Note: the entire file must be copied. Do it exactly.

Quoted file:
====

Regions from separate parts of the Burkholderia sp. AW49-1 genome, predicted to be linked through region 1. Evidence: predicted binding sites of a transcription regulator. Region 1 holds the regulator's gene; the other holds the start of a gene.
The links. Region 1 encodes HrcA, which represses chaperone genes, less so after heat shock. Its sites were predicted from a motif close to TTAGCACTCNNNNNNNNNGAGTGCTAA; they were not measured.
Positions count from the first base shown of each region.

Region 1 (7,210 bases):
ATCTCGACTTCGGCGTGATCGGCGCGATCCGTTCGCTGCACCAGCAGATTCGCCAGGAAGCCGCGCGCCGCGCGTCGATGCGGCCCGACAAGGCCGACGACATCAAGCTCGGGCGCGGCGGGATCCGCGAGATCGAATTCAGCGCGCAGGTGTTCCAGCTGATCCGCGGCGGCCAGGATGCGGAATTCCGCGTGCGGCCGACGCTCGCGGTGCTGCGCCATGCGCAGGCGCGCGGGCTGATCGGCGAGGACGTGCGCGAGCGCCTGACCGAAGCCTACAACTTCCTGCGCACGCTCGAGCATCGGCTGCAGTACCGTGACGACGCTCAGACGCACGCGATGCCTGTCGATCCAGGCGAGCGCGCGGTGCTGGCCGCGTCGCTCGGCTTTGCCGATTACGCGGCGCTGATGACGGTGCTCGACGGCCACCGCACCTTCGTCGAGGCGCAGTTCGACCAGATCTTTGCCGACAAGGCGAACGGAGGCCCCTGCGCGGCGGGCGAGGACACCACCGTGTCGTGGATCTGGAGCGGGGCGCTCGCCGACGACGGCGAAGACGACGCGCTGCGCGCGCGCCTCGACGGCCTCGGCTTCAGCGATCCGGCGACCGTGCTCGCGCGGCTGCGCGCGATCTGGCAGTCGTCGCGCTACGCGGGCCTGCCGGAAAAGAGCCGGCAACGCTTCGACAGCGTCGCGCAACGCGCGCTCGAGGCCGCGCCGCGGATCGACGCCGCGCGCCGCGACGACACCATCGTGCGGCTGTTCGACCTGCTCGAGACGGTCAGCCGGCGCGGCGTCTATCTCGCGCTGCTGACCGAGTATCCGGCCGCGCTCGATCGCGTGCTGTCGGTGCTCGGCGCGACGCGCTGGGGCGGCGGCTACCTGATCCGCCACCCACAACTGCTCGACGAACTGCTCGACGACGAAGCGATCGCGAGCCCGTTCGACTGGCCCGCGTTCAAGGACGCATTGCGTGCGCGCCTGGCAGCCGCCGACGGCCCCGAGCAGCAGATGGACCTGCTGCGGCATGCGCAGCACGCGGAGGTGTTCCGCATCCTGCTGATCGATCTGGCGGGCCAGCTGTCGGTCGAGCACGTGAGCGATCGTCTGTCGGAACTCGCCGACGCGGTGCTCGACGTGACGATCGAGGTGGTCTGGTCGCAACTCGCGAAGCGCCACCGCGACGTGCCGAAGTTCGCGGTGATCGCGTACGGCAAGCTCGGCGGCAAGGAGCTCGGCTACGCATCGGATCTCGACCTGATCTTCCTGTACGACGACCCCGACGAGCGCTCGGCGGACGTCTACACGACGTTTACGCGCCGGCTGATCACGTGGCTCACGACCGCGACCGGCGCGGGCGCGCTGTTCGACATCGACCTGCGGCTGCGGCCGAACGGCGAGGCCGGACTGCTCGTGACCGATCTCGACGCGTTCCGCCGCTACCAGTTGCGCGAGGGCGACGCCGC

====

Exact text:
Regions from separate parts of the Burkholderia sp. AW49-1 genome, predicted to be linked through region 1. Evidence: predicted binding sites of a transcription regulator. Region 1 holds the regulator's gene; the other holds the start of a gene.
The links. Region 1 encodes HrcA, which represses chaperone genes, less so after heat shock. Its sites were predicted from a motif close to TTAGCACTCNNNNNNNNNGAGTGCTAA; they were not measured.
Positions count from the first base shown of each region.

Region 1 (7,210 bases):
ATCTCGACTTCGGCGTGATCGGCGCGATCCGTTCGCTGCACCAGCAGATTCGCCAGGAAGCCGCGCGCCGCGCGTCGATGCGGCCCGACAAGGCCGACGACATCAAGCTCGGGCGCGGCGGGATCCGCGAGATCGAATTCAGCGCGCAGGTGTTCCAGCTGATCCGCGGCGGCCAGGATGCGGAATTCCGCGTGCGGCCGACGCTCGCGGTGCTGCGCCATGCGCAGGCGCGCGGGCTGATCGGCGAGGACGTGCGCGAGCGCCTGACCGAAGCCTACAACTTCCTGCGCACGCTCGAGCATCGGCTGCAGTACCGTGACGACGCTCAGACGCACGCGATGCCTGTCGATCCAGGCGAGCGCGCGGTGCTGGCCGCGTCGCTCGGCTTTGCCGATTACGCGGCGCTGATGACGGTGCTCGACGGCCACCGCACCTTCGTCGAGGCGCAGTTCGACCAGATCTTTGCCGACAAGGCGAACGGAGGCCCCTGCGCGGCGGGCGAGGACACCACCGTGTCGTGGATCTGGAGCGGGGCGCTCGCCGACGACGGCGAAGACGACGCGCTGCGCGCGCGCCTCGACGGCCTCGGCTTCAGCGATCCGGCGACCGTGCTCGCGCGGCTGCGCGCGATCTGGCAGTCGTCGCGCTACGCGGGCCTGCCGGAAAAGAGCCGGCAACGCTTCGACAGCGTCGCGCAACGCGCGCTCGAGGCCGCGCCGCGGATCGACGCCGCGCGCCGCGACGACACCATCGTGCGGCTGTTCGACCTGCTCGAGACGGTCAGCCGGCGCGGCGTCTATCTCGCGCTGCTGACCGAGTATCCGGCCGCGCTCGATCGCGTGCTGTCGGTGCTCGGCGCGACGCGCTGGGGCGGCGGCTACCTGATCCGCCACCCACAACTGCTCGACGAACTGCTCGACGACGAAGCGATCGCGAGCCCGTTCGACTGGCCCGCGTTCAAGGACGCATTGCGTGCGCGCCTGGCAGCCGCCGACGGCCCCGAGCAGCAGATGGACCTGCTGCGGCATGCGCAGCACGCGGAGGTGTTCCGCATCCTGCTGATCGATCTGGCGGGCCAGCTGTCGGTCGAGCACGTGAGCGATCGTCTGTCGGAACTCGCCGACGCGGTGCTCGACGTGACGATCGAGGTGGTCTGGTCGCAACTCGCGAAGCGCCACCGCGACGTGCCGAAGTTCGCGGTGATCGCGTACGGCAAGCTCGGCGGCAAGGAGCTCGGCTACGCATCGGATCTCGACCTGATCTTCCTGTACGACGACCCCGACGAGCGCTCGGCGGACGTCTACACGACGTTTACGCGCCGGCTGATCACGTGGCTCACGACCGCGACCGGCGCGGGCGCGCTGTTCGACATCGACCTGCGGCTGCGGCCGAACGGCGAGGCCGGACTGCTCGTGACCGATCTCGACGCGTTCCGCCGCTACCAGTTGCGCGAGGGCGACGCCGC